Li-Fi: Faster Internet with a Potential Reduced Carbon Footprint
After Estonian startup Velmenni successfully tested a commercial application of Li-Fi technology in their offices last month, many are wondering whether wi-fi is soon to become a thing of the past. Li-Fi is a method of delivering data which uses the visible light spectrum rather than radio waves. It requires a light source (such as an LED bulb), an internet connection, and a photo detector. The result is internet access that is 100 times faster than wi-fi, with speeds up to 1 gigabit per second. The technology was first introduced to the public by Professor Harald Haas in 2011, and pioneers like Velmenni are now starting to test it out.
Li-Fi offers a higher level of security, since a device must be in the same room as the router in order to connect. This could prevent strangers from connecting to the network and tracking online security. Since the visible light spectrum is 10,000 times larger than the radio waves used for traditional wi-fi, this solves the problem of the “spectrum crunch” we face today, where too many people are sharing a limited spectrum, resulting in slower connection speeds (especially in high-traffic areas like hotels, concert venues, and airports). For those who worry about EMF waves emitted by WiFi, Li-Fi could be a great alternative, since it does not use radio waves. It has the added benefit of saving energy (since we already need lighting), but these benefits could be outweighed by the fact that we would need to constantly leave lights on in order for Li-Fi to work – I’m looking forward to seeing what solutions can be thought of for this.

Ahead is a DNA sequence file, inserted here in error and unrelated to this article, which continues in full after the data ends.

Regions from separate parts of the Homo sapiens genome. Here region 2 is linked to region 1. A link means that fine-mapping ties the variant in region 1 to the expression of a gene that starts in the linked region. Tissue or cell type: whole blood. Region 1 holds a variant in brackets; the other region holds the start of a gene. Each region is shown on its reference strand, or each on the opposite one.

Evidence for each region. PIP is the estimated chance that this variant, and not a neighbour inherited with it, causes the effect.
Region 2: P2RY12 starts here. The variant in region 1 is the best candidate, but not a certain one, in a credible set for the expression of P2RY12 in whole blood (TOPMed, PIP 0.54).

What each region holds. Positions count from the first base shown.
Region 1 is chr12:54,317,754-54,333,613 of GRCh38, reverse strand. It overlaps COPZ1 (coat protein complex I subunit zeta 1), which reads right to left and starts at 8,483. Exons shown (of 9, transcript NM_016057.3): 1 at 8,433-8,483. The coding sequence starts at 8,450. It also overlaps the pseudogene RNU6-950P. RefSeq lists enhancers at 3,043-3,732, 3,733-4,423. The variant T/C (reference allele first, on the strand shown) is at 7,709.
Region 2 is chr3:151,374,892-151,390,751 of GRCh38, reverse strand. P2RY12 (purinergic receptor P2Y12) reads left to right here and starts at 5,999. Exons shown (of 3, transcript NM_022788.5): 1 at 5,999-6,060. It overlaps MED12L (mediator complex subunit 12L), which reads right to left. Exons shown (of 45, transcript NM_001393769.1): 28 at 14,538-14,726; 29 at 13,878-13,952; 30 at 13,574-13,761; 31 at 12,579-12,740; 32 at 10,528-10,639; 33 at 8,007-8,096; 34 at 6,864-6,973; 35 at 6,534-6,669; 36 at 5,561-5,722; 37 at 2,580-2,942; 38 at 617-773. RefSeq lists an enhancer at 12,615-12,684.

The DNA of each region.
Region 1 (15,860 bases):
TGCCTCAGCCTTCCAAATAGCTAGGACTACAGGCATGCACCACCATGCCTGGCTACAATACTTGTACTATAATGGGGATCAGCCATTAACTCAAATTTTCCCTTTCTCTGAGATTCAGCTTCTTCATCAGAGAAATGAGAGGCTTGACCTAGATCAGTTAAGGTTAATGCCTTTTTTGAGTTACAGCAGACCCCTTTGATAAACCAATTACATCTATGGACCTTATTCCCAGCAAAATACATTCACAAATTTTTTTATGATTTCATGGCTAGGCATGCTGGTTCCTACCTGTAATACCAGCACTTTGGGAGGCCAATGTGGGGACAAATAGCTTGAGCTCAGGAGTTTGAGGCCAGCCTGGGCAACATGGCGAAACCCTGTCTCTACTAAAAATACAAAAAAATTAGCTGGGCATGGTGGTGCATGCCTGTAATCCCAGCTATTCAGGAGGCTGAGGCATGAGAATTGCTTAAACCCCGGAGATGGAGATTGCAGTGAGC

Growing up in Nuremberg, Harald Haas has always been fascinated by LEDs. He built a rev counter for his neighbors’ cars when he was just 13 years old, developed mobile phone chips as a young adult, and came to Edinburgh University in 1999, where he and Gordon Povey developed a patent for the 3G Universal Mobile Telecommunications system. Now, Haas has resurfaced his longtime fascination with LEDs to rethink the way we send and receive data. Though Alexander Graham Bell discovered it was possible to transmit information via light back in the 1880s, Hass was the first to apply this technology in order to deliver high-speed internet access. (Haas’ office, as it turns out, is now in the University’s Alexander Graham Bell building.) He coined the term Li-Fi during his 2011 TED talk.
Since demonstrating Li-Fi technology to the public in 2011, Haas has co-founded a company called pureLiFi Ltd, which started shipping its first fully wireless networking system, called Li-Flame, in the final quarter of 2014. Li-Flame turns LED light fixtures into wireless internet access points, turning Haas’ theory into a reality. The current prototype allows for solar panel integration, allowing for the production of sustainable electricity in addition to providing an internet connection. Given that current data links put significant burdens on carbon reduction efforts, Li-Fi could offer a sustainable alternative for data communication.
Future applications could include car-to-car communications for accident prevention, underwater networking, and enabling various household appliances and devices to be controlled by smartphones. Researchers believe that Li-Fi could bring high-speed internet access to rural areas and NASA has expressed interest in using Li-Fi to enhance the International Space Station’s internet connection. According to estimates by MarketsandMarkets, the Li-Fi market will be worth more than $6 billion by 2018, and the CEO of Velmenni says that Li-Fi technology will likely reach consumers in the next three or four years. Though certain factors, including interference from ambient lighting and the technology’s line-of-sight limitations, will require further research to make consumer applications feasible, the prospect of sustainable, high-speed internet reaching our homes is something to look forward to.